2.
See the dissenting opinion of Mr. Justice Brennan in Paris Adult Theatre I v. Slaton, 413 U.S. 49, 73, 93 S.Ct. 2628, 2642, 37 L.Ed.2d 446 ( 1973).
3.
As Mr. Chief Justice Warren stated, dissenting in Jacobellis v. Ohio, 378 U.S. 184, 200, 84 S.Ct. 1676, 1684, 12 L.Ed. 2d 793 ( 1964): "For all the sound and fury that the Roth test has generated, it has not been proved unsound, and I believe that we should try to live with it -- at least until a more satisfactory definition is evolved. No government -- be it federal, state, or local -- should be forced to choose between repressing all material, including that within the realm of decency, and allowing unrestrained license to publish any material, no matter how vile. There must be a rule of reason in this as in other areas of the law, and we have attempted in the Roth case to provide such a rule."
4.
"A quotation from Voltaire in the flyleaf of a book will not constitutionally redeem an otherwise obscene publication * * *" Kois v. Wisconsin, 408 U.S., 229, 231, 92 S.Ct. 2245, 2246, 33 L.Ed.2d 312 ( 1972). See Memoirs v. Massachusetts, 383 U.S. 413, 461, 86 S.Ct. 975,999, 16 L.Ed.2d 1

-364-

Notes for this page

Add a new note
If you are trying to select text to create highlights or citations, remember that you must now click or tap on the first word, and then click or tap on the last word.
One moment ...
Default project is now your active project.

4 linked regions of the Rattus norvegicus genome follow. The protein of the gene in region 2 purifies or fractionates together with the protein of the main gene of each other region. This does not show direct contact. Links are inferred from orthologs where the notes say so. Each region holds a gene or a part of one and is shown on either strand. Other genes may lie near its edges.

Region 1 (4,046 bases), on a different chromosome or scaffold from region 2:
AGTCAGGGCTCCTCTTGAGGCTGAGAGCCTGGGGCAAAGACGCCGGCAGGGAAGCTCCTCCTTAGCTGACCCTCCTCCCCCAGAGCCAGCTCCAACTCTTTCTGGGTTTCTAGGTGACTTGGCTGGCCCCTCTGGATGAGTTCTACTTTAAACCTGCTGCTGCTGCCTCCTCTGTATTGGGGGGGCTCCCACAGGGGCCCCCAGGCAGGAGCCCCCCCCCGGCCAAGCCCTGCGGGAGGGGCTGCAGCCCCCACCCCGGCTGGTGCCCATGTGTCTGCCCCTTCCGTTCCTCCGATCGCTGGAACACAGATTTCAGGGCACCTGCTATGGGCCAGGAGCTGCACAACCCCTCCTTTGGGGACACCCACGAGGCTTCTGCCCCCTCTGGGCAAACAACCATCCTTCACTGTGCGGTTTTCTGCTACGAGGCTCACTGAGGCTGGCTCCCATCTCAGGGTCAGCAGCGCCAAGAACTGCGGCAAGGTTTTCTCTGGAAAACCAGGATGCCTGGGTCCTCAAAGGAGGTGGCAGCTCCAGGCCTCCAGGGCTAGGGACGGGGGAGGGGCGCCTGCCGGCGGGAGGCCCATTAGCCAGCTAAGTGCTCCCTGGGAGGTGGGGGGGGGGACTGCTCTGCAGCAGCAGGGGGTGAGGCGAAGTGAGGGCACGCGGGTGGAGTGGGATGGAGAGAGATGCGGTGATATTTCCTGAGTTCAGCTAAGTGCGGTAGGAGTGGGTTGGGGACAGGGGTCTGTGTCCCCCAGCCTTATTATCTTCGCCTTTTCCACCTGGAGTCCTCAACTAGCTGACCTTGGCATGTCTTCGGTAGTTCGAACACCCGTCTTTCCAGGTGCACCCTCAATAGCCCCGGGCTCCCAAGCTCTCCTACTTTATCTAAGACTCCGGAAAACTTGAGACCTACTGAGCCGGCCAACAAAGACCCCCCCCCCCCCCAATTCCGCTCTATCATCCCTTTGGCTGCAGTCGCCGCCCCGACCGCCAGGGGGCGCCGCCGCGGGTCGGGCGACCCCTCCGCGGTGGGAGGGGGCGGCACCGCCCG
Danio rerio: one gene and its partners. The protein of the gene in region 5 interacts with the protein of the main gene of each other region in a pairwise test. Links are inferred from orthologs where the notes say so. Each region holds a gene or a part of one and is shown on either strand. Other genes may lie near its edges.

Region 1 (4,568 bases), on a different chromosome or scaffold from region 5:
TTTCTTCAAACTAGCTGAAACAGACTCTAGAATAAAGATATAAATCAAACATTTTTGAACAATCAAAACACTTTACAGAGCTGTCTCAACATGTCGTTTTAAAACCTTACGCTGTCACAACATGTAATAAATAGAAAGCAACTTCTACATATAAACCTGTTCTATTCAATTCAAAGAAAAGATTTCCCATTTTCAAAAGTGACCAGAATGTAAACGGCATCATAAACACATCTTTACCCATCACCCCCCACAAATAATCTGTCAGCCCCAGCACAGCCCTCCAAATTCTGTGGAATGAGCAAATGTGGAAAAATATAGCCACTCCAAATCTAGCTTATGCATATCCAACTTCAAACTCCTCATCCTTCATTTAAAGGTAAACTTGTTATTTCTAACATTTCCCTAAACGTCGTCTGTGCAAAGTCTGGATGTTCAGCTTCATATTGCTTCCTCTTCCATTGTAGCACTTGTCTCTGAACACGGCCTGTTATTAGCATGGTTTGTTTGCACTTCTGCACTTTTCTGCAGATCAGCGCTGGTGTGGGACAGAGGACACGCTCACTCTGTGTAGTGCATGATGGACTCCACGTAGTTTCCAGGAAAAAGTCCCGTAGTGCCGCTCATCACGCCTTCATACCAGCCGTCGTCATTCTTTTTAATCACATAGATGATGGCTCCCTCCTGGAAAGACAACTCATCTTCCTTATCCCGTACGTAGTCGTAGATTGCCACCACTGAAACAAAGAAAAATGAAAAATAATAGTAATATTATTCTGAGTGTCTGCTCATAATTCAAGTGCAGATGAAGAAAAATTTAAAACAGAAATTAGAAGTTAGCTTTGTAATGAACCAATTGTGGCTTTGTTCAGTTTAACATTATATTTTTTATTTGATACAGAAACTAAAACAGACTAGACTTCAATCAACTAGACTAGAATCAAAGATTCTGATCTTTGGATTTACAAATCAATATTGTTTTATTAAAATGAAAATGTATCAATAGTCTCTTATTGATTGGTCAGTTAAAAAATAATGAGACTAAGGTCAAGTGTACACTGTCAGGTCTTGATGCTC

Project items

Items saved from this book

This book has been saved
Highlights (0)
Some of your highlights are legacy items.

Highlights saved before July 30, 2012 will not be displayed on their respective source pages.

You can easily re-create the highlights by opening the book page or article, selecting the text, and clicking “Highlight.”

Citations (0)
Some of your citations are legacy items.

Any citation created before July 30, 2012 will labeled as a “Cited page.” New citations will be saved as cited passages, pages or articles.

We also added the ability to view new citations from your projects or the book or article where you created them.

Notes (0)
Bookmarks (0)

You have no saved items from this book

Project items include:
  • Saved book/article
  • Highlights
  • Quotes/citations
  • Notes
  • Bookmarks
Notes
Cite this page

Cited page

Style
Citations are available only to our active members.